Joining the academy was the best decision I could've made. I was thinking about going abroad when I was 18-years-old. When you join the academy you learn about yourself and how to look after yourself properly. It definitely helps now that I'm doing more things for myself. They've got a physio there as well so you can get a rub once or twice a week. There's also a psychologist that you can go and see if you need to. Along with that you're exposed to top training ideas which aim to make you the best rider in the world.

The academy helped me out a lot. They got me my first professional ride with team Barloworld. I raced in Australia with them and then went to a training camp and did another race for them in Italy. I think that helped me. I don't know if I could've done that without the academy setup. The UK is the best country in the world at the moment for looking after its riders. No stone is left unturned.

RYG: Not everybody can be an Olympic athlete but why do you think kids should get involved in cycling?

GT: It's a great way to travel and meet new people. If you're a successful rider then you get to experience different cultures. Even if you don't become a top athlete you can still enjoy it. It's just a really good sport. The injuries aren't too bad unless you crash quite a lot, which I generally do (laughs). It's good fun and it's really social. You can get out with your mates and go wherever you want. It also keeps you really fit.

RYG: Who were your sporting heroes when you were growing up?

GT: I won my first big race in 1997 when I was 11. That was when Jan Ulrich won the Tour de France, so I've always looked up to him. Seeing Lance Armstrong do what he did was inspiring. Now I know a bit more about cycling I can appreciate what a talented rider he was. He's definitely one of the biggest idols I have.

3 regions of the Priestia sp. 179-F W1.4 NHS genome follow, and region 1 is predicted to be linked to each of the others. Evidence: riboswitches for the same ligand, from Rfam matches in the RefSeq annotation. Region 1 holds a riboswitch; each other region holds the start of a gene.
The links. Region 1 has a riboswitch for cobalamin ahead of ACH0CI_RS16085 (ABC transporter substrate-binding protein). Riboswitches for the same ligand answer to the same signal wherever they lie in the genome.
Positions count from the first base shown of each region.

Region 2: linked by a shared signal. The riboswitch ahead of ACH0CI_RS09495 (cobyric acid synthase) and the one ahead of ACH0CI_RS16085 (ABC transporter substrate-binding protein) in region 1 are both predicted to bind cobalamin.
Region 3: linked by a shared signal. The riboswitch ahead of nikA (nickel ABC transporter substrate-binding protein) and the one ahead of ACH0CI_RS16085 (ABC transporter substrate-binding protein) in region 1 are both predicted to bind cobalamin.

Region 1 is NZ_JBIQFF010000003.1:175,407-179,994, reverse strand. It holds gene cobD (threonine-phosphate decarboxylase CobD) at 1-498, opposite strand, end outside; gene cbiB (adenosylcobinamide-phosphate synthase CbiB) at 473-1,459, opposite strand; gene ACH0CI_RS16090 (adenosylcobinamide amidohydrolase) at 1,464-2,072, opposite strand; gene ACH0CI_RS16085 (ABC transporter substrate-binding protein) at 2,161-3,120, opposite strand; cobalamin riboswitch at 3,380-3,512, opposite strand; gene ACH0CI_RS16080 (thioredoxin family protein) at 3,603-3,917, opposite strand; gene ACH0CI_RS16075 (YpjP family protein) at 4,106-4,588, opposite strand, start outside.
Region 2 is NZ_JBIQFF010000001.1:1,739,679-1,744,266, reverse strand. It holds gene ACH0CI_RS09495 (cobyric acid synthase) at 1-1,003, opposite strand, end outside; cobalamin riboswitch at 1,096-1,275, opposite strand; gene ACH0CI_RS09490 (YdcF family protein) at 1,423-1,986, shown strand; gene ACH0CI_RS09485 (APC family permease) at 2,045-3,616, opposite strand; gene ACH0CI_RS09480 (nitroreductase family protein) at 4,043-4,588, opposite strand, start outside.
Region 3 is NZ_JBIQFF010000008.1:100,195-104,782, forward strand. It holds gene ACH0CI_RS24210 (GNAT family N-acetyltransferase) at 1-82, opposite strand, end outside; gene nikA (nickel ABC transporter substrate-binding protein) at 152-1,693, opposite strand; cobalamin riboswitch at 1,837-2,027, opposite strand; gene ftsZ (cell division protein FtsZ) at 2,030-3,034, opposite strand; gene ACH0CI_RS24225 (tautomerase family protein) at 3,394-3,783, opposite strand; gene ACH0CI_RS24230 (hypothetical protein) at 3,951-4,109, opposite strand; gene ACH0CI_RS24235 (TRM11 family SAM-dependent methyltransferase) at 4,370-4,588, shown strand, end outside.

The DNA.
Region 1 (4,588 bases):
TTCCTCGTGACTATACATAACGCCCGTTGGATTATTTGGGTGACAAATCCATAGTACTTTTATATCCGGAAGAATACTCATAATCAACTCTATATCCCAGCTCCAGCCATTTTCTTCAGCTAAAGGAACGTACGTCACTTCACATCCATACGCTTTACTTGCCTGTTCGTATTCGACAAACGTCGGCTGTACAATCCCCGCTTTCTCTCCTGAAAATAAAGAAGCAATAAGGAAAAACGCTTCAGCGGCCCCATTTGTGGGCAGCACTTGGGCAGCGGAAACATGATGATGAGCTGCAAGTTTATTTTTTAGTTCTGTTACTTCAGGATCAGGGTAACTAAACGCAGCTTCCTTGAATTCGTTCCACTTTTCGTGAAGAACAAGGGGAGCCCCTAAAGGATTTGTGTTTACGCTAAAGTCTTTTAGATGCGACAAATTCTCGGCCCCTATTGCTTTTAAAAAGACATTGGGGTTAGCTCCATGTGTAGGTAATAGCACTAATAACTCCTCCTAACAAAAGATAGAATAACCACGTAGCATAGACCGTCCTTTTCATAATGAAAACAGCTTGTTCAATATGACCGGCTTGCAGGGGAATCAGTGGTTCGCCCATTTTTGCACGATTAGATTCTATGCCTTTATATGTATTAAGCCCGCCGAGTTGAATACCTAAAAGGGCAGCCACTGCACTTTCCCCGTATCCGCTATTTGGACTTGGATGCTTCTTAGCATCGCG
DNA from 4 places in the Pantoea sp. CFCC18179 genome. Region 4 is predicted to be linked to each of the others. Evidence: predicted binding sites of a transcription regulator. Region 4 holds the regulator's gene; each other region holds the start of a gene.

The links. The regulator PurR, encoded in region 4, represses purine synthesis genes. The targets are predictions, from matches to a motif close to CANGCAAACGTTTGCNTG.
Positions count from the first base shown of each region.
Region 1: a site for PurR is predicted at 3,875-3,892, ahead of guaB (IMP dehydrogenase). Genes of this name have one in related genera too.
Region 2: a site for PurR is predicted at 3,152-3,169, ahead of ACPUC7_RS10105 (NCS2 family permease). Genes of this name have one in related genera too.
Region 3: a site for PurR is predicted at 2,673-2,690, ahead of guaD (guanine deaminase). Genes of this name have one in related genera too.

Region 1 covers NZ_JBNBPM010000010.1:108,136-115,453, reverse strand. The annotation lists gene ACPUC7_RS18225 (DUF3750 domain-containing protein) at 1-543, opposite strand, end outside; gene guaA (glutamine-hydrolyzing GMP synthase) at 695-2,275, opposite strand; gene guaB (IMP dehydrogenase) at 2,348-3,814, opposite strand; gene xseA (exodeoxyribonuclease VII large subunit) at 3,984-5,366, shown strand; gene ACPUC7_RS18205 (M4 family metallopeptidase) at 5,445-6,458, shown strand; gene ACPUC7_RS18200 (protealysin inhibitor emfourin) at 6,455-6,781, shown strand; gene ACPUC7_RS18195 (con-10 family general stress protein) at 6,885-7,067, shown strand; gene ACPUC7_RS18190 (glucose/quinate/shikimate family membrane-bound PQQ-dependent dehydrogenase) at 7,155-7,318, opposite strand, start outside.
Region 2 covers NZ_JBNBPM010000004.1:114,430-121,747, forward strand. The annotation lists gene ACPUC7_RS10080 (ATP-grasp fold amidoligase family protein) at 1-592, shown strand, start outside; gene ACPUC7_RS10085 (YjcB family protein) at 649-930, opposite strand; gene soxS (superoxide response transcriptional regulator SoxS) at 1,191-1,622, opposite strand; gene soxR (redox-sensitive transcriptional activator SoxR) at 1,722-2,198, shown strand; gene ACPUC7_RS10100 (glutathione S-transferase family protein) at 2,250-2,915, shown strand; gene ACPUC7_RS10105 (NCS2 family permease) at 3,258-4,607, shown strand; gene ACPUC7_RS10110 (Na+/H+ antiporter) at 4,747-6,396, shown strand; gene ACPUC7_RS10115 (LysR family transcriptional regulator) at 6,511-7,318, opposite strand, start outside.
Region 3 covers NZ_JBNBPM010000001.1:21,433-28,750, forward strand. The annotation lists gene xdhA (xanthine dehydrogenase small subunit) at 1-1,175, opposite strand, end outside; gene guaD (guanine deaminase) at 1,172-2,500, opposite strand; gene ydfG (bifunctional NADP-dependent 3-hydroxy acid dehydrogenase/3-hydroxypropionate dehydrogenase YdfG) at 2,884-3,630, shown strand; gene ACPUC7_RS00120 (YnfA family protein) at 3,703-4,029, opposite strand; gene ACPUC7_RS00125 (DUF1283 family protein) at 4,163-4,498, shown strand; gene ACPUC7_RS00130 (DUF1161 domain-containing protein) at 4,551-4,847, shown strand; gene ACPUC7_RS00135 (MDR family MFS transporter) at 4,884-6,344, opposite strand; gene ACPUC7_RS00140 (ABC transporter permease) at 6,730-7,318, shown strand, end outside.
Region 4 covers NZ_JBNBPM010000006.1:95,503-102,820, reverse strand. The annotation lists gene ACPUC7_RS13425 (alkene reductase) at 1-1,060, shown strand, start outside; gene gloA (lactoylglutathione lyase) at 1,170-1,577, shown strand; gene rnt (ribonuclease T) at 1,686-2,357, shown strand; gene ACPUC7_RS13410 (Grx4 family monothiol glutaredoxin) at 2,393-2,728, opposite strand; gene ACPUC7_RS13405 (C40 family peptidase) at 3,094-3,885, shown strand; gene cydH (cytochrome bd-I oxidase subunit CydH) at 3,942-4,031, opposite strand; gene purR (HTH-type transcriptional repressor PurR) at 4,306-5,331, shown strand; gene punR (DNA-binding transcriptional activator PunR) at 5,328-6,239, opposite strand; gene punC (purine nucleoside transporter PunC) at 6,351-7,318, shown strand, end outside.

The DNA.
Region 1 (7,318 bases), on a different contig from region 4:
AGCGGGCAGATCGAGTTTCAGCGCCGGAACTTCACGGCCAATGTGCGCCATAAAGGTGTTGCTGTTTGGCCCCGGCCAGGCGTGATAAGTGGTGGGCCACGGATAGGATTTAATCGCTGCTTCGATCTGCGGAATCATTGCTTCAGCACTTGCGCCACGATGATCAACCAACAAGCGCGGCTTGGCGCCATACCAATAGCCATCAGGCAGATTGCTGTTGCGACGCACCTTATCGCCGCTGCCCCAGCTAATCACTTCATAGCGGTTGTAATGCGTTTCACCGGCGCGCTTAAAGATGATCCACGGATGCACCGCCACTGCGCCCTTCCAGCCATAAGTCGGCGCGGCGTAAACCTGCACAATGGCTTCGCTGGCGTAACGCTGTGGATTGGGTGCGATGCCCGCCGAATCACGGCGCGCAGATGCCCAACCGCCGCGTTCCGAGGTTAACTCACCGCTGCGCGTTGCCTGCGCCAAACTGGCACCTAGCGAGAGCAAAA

On the track there are people like Chris Hoy and Bradley Wiggins. They won gold at the last Olympics and I've gotten to know them quite well over the last few years. They're really good guys and you see that they're just normal people. But you also see how dedicated they are to their job.

Riding with Brad in the team pursuit was an honour. I'm learning from him all the time. At the Olympics Chris was last off. Four people had broken the World record before him. To go out and still produce the goods under all that pressure was awesome. Talking to him about how he deals with the mental side of things has been really good for me.

RYG: What advice did he give you?

GT: He told me to remember that it's just a race and to go out there and do my best.

RYG: Some people may think of cycling as a solo sport - how important is teamwork if you want to be successful?

GT: It's massive. On the track I couldn't have won at the World Championships if the other three weren't good enough. For the team pursuit it's important to have four good riders. As well as that there are other riders who could have also ridden. It's important to be a tight knit group so if one person's feeling down the others can give them a lift.

On the road teamwork is massive. I don't think people realise how important the team is. Lance Armstrong couldn't have done what he did in the Tour de France without his team. He had the best team in the world to help him. It's just as important as with a football team. The whole team wins the game. That's what cycling is about.

RYG: What advice would you give to children that want to be a professional cyclist or sportsperson?

GT: I'd say just enjoy it - that's the main thing. You can't go out and train on the road for six hours in the rain if you don't enjoy it. You need to be committed and stay focussed on what you've got to do. Try and be as professional as you can about it. Set yourself some goals and targets to aim for, and try and always take it up to the next level.

RYG: What are your goals and targets for the future?

GT:I want to get stronger on the road, which will stand me in good stead for the Olympics. I'd like to ride in some of the big races in Europe. My team got a wild card entry into the Tour de France. It's the biggest bike race in the world, so to be a part of that will be something special.